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Saturday, August 7, 2010

There goes Google Wave

is SEO killing search engines ?

John Dvorak seems to be convinced that Google, Bing, and their likes have lost the current battles with SEO techniques.

He claims that techniques which are used to make a webpage, more popular, for advertising purposes, have overcome the search engines smart algorithms, and more and more surfers find themsevles reaching unpleasant pages, crowded with lots of commercials and little content.

The techniques he refers to, are such as finding bizzare reasons to add sexy content, such as celebrity names, and keywords that have a high probablity to appear in user queries. an example for that would be a page with the following astrological-informaton:
Did you know that Barak Obama's astrological sign is a Leo ?
And Did you know that Britney Spears is a Sagittarius ?
That Michael Jackson was a virgo ?
3 simple questions, have created a seemingly innocent page, with not-so-bad external links, which should come quite high in web-searches, due to the imprinting of those so-popular names...  
Personally, I haven't experienced a decline in my ability to find good content on the web. And I really doubt that this post will become more popular because of my venerable guests... after all, this post isn't about porn, it does not deal with sex, it does not contain images, and it sure doesn't mention really important search terms of the last year, like iphone or smartphones... oops. now it does (:
More seriously: it is clear that SEO and Engines are in an ever-lasting battle. it is clear that our interest as surfers is that engines win. What caught my eye was Dvorak's suggestion to add into the engines a rating device based on the percentage of content compared with the percentage of advertising. I was sure this is already done. Isn't the first thing a smart algorith does is check the content ?

Thursday, August 5, 2010

אריק שמידט: אנשים לא מוכנים למהפכת המידע

אריק שמידט הצהיר בכנס טכנולוגיה כמה הצהרות שכדאי להכיר.

Google's Eric Schmidt: People aren't ready for the technology revolution

In an interesting piece from ReadWriteWeb, I've learned about a recent staement by Google's CEO, Eric Schmidt. He states (in a manner reminiscent of Mark Zuckerberg's 'privacy is dead')
"People aren't ready for the technology revolution". I must admit that while finding unneutral Zuckerberg's assesment annoying, but had to agree with him that privacy concepts are changing along with the information revolution, Schmidt's statements somehow hit a more sensitive nerve. The predictions -
  • "There was 5 exabytes of information created between the dawn of civilization through 2003...but that much information is now created every 2 days, and the pace is increasing...People aren't ready for the technology revolution that's going to happen to them."
  • "If I look at enough of your messaging and your location, and use Artificial Intelligence...we can predict where you are going to go"
  • "In a world of asynchronous threats, it is too dangerous for there not to be some way to identify you. We need a [verified] name service for people. Governments will demand it."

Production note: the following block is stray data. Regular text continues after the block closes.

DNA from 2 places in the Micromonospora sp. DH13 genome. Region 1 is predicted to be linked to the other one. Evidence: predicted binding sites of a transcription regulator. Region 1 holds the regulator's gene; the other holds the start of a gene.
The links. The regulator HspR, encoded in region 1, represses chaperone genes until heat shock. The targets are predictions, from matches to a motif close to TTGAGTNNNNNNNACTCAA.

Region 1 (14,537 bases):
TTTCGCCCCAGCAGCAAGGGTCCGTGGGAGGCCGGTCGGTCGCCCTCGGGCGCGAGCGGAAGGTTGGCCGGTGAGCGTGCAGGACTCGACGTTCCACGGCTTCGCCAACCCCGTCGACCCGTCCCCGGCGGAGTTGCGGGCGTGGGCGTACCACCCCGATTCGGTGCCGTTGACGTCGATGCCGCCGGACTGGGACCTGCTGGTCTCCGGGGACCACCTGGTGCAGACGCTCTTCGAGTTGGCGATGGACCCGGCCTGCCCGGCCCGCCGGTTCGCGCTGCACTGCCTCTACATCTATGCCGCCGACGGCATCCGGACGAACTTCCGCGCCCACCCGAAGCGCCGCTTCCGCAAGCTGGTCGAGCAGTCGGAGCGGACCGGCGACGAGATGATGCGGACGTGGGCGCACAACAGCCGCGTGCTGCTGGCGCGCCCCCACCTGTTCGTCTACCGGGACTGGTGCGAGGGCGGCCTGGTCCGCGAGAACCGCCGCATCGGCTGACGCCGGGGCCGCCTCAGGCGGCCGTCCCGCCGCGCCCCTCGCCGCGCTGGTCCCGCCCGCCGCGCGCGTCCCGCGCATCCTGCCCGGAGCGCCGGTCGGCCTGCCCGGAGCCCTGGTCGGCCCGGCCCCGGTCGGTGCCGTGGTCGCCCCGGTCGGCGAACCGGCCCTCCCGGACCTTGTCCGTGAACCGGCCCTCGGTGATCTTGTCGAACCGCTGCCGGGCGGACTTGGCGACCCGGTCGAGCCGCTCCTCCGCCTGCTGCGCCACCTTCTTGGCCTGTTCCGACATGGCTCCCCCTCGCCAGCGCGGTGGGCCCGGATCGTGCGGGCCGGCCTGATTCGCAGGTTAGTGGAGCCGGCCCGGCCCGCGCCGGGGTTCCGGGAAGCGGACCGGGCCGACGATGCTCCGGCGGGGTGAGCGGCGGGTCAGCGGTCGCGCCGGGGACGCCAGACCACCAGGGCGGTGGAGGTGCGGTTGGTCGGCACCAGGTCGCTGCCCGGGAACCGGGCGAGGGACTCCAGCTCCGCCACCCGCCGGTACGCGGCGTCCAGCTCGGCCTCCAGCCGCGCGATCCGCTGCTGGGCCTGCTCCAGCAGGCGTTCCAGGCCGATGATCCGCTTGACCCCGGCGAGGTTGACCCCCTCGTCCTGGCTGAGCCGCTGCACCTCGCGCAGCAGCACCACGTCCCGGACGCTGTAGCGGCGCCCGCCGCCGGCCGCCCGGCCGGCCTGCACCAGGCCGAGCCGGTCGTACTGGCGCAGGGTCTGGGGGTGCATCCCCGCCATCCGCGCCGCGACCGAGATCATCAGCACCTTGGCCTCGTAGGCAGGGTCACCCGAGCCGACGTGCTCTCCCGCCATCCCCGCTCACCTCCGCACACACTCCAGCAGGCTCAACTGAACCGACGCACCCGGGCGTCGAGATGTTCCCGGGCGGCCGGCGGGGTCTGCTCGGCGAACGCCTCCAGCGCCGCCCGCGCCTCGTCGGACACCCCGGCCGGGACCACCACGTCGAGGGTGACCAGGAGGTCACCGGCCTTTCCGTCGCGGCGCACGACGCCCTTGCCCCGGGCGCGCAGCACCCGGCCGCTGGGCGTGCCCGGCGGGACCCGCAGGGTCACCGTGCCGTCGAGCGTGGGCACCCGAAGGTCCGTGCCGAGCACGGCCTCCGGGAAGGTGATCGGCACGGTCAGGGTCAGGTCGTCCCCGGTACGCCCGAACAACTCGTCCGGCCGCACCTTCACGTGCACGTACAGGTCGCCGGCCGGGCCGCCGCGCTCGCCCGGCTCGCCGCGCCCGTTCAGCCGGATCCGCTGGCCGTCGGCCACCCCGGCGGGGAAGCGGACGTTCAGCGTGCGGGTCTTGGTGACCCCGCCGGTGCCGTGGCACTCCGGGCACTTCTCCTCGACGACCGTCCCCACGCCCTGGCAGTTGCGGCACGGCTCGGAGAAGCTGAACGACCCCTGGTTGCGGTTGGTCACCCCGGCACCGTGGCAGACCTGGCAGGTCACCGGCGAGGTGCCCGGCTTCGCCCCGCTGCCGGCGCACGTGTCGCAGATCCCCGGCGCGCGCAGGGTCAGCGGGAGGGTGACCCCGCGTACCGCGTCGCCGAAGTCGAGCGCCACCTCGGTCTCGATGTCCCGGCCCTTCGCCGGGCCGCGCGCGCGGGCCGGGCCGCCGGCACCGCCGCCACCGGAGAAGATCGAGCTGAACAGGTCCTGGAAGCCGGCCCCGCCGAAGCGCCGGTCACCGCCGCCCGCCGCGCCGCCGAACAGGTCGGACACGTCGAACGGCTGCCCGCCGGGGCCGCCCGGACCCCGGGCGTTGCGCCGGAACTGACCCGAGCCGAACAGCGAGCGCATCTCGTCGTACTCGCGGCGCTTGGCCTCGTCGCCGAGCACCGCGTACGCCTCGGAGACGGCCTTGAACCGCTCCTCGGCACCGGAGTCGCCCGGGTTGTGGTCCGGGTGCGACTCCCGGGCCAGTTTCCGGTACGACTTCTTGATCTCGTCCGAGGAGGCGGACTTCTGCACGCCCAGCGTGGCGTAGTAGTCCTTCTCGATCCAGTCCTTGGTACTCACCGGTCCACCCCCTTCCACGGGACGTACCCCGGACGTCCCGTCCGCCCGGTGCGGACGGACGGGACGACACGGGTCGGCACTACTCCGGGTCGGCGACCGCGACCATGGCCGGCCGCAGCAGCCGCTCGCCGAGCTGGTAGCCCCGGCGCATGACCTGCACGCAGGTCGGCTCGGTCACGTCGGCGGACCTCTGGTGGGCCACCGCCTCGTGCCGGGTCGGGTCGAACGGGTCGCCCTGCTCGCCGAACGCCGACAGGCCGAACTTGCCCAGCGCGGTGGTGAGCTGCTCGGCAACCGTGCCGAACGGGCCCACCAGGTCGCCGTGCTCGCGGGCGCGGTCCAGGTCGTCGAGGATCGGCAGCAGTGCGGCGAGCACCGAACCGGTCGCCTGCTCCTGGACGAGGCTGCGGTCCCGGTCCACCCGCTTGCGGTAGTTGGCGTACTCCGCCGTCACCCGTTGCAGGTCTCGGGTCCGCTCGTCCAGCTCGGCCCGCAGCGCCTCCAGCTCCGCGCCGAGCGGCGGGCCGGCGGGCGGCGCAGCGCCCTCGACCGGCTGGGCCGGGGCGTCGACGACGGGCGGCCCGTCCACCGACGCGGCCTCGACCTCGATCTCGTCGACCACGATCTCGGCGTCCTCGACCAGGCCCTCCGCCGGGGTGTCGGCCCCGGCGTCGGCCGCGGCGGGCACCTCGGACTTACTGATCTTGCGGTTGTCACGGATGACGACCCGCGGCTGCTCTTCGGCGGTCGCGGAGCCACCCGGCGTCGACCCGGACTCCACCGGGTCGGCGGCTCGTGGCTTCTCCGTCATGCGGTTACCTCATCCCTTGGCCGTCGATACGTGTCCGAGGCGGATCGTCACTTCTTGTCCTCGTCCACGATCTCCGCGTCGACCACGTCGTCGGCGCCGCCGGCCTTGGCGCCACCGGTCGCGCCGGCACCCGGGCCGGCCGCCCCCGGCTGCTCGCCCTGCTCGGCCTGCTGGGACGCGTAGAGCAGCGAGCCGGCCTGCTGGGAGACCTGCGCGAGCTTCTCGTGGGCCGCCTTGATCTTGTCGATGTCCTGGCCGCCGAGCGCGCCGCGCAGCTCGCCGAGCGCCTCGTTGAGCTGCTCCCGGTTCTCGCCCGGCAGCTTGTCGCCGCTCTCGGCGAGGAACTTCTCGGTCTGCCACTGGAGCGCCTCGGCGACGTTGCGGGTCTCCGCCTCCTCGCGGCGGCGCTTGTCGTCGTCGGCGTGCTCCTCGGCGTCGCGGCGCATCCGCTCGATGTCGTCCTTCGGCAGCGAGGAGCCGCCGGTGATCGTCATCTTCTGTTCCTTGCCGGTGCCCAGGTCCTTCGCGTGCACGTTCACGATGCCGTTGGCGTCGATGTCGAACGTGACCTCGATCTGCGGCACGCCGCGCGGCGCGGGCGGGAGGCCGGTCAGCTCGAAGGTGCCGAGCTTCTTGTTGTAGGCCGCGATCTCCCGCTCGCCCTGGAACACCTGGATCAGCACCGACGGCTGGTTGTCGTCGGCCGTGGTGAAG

• "In our lifetimes...we'll go from a small number of people having access to information, to 5 billion people having all the world's knowledge in their native language." 
might foresee a safer, more comfortable world, but they also bring with them a definite atmosphere of a sea of information that is very hard to navigate for the individual, and greater power than ever before to some who will control the flow of information and its uses.

I don't know what you make of it. I think I'll clear some time for another reading of Roger Zelazny's "My name is Legion".

Wednesday, August 4, 2010

FBI has an issue with Wikipedia....

seems like the FBI has a problem with Wikipedia. The beaureu isn't happy about Wiki's usage of their seal in the wiki article about the FBI.... some people think this isn't a claim without merits, as the high resolution of the image of the seal on wiki's site, might help counterfeiting... it seems to me that the FBI guys had better read their own website, with its accurate verbal description of the seal, and maybe they should also try  searching their own website ... a nice result of that search can be seen here. FBI's facebook profile might have also been a good place to check, before complaining about free information sources....
shame, really... seems like someone hasn't really learned the ropes of this confusing digital era...

developing world as a patent-free zone

an interesting bit regarding developing countries (such as the BRIC states (Brasil, Russia, India, China)), as the best site to develop new technogoloes, as so few patents are registered in those places, and thus R&D is greatly less limited. interesting to read, but requires more thinking, in my mind.

Tuesday, August 3, 2010

פייסבוק כאתר דיווח על עבירות תנועה

עוד שימוש ברשת החברתית הגדולה בעולם: פייסבוק כאמצעי-דיווח על עבירות-תנועה.

Windows 7 already passes Vista

Windows 7 already passed Vista, and is in a very good pace. still, XP has more than 60% of the Microsoft-based computers... and the Web is still visited by a computing world which is more than 90% based on Windows operating system...

Wired is claimed to proclaim: the open web is dead

Wired is claimed to proclaim: the open web is dead. This proclamation, in regards to the impact of close shops like iTunes and the Apps convention, might be the another tip for the creation of a snowball, which the singer prince started. However we view these claims, one can't ignore that fact that the current directions of the web are quite reversed to those happy open times of the 80s. It is really hard to tell how web #5 will look like, but I for one would like to envision giant, multi-platform app-stores and music/media-stores in operated by various players...